International Markets & Team Telecom

The FCC released a light agenda for its next Commission Open Meeting, scheduled for Tuesday, July 13, 2021. The meeting will kick off by first considering a Third Report and Order (“Order”) to amend the agency’s rules for the Secure and Trusted Communications Network Reimbursement Program. The Order would expand eligibility for reimbursement to providers with ten million or fewer customers for the replacement of all equipment and services provided or produced by Huawei or ZTE obtained on or before June 30, 2020. The FCC will next consider a Notice of Proposed Rulemaking (“NPRM”) that would propose revisions to the agency’s rules governing short range radar operations in the 57-71 GHz frequency band. The NPRM proposes technical rule changes that would aim to provide expanded operational flexibility to unlicensed field disturbance sensor (“FDS”)/radar devices that operate under section 15.255 of the Commission’s rules, while promoting compatibility with unlicensed and licensed devices operating in the 60 GHz band. The agency will also consider an NPRM updating the technical rules for radio broadcasters, and an Order mandating electronic filing for all International Bureau applications and filings. To close out the meeting, the FCC will consider an enforcement action.

You will find more information about the most significant items after the break:


Continue Reading FCC July Open Meeting Focuses on Supply Chain Reimbursement and Radar Operations in the 60 GHz Band

Protecting the U.S. telecommunications networks from security threats has long been an area of strong agreement at the FCC. Following several actions by the Pai Commission to ban Huawei and ZTE equipment deemed to pose a national security threat, Acting Chairwoman Rosenworcel has continued the effort. Indeed, in February, at the first meeting she led as acting chair, Rosenworcel called on the FCC to “revitalize” its approach to network security “because it is an essential part of our national security, our economic recovery, and our leadership in a post-pandemic world.”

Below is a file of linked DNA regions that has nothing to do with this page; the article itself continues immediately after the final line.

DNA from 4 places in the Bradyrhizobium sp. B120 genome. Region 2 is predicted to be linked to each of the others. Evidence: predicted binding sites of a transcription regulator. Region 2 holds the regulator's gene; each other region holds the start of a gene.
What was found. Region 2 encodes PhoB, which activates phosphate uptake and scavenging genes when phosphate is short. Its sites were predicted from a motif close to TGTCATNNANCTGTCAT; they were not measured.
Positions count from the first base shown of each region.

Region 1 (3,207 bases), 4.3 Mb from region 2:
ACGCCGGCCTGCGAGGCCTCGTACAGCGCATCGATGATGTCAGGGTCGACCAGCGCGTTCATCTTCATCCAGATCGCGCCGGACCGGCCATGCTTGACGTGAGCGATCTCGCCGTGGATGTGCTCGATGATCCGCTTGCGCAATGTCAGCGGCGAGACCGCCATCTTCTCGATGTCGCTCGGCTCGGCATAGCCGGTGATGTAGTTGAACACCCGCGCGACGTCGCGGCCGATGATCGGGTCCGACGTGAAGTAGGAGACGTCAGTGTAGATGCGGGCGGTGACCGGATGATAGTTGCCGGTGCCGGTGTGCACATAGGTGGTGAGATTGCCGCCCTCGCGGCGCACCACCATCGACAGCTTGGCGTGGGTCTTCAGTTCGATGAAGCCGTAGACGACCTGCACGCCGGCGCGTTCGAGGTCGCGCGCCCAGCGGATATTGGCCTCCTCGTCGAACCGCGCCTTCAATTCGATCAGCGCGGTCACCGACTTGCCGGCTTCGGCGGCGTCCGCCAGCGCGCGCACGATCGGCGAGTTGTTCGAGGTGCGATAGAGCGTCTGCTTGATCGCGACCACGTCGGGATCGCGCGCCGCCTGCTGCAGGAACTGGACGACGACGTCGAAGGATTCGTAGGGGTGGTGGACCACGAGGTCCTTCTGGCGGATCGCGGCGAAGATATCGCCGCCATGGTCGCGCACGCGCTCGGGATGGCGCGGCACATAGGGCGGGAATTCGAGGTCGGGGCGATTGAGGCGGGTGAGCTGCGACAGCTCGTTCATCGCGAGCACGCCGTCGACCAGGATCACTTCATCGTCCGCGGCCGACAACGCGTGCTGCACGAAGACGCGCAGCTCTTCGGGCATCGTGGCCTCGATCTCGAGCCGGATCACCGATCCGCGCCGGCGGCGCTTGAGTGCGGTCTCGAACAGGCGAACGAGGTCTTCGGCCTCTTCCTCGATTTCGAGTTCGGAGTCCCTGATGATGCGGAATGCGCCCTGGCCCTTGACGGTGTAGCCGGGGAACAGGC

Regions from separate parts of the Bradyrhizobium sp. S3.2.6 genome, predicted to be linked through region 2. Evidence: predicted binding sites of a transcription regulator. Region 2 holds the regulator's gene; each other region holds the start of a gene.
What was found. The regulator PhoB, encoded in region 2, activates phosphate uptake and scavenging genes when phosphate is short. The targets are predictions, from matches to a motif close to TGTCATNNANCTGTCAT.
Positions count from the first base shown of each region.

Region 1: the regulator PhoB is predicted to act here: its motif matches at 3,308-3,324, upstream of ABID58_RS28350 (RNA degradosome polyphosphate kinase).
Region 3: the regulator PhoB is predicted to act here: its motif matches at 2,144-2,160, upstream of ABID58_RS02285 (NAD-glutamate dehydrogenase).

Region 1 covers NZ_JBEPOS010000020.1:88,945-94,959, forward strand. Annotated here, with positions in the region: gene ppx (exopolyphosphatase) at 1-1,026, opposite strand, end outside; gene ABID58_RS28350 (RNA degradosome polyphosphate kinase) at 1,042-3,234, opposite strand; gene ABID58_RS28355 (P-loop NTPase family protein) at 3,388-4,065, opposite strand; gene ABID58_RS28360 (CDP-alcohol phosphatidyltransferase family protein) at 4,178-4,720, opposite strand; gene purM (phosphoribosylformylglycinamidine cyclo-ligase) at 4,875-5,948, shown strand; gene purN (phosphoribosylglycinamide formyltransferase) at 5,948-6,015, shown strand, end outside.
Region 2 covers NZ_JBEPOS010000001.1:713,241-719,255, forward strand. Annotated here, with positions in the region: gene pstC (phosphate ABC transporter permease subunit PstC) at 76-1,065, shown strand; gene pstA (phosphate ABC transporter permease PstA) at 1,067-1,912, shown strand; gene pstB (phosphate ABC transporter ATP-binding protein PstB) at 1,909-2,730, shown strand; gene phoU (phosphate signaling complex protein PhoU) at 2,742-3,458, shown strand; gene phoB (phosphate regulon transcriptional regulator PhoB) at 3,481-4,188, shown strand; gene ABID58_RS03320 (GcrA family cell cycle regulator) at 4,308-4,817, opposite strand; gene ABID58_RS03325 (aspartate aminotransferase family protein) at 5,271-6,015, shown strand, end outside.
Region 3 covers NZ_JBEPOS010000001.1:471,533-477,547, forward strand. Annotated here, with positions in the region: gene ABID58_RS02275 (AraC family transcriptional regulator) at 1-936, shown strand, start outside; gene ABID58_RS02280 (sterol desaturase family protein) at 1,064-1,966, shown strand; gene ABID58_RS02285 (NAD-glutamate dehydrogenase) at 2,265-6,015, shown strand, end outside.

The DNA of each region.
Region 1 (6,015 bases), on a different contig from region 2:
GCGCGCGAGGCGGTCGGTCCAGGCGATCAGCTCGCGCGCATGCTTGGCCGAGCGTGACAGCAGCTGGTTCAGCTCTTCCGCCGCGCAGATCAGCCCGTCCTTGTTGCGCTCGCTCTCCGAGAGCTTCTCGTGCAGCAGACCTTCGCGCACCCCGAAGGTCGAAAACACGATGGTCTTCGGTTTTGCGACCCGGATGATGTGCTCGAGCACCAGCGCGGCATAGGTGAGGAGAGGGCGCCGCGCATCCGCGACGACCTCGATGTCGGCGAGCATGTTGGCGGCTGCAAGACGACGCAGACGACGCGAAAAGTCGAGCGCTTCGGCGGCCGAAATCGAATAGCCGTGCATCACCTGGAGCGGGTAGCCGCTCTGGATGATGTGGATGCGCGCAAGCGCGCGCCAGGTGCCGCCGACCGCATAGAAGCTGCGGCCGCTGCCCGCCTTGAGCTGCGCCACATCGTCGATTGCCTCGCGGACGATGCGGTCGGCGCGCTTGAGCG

At the FCC Open Meeting on June 17, 2021, the FCC took its most visible step yet toward Acting Chairwoman Rosenworcel’s vision. The Commission adopted a Notice of Proposed Rulemaking (“NPRM”) and Notice of Inquiry (“NOI”) to further address national security threats to communications networks and the supply chain. The NPRM and NOI sets its sights on the Commission’s rules relating to equipment authorization and competitive bidding. The Commission’s proposals have seeds of a much broader focus on Internet of Things (“IoT”) devices, cybersecurity and RF fingerprinting, to name a few. All participants in the telecommunications ecosystem should take notice.


Continue Reading FCC Begins Proceeding to Broaden its National Security Protections Beyond Universal Service Disbursements; IoT, Cybersecurity in its Sights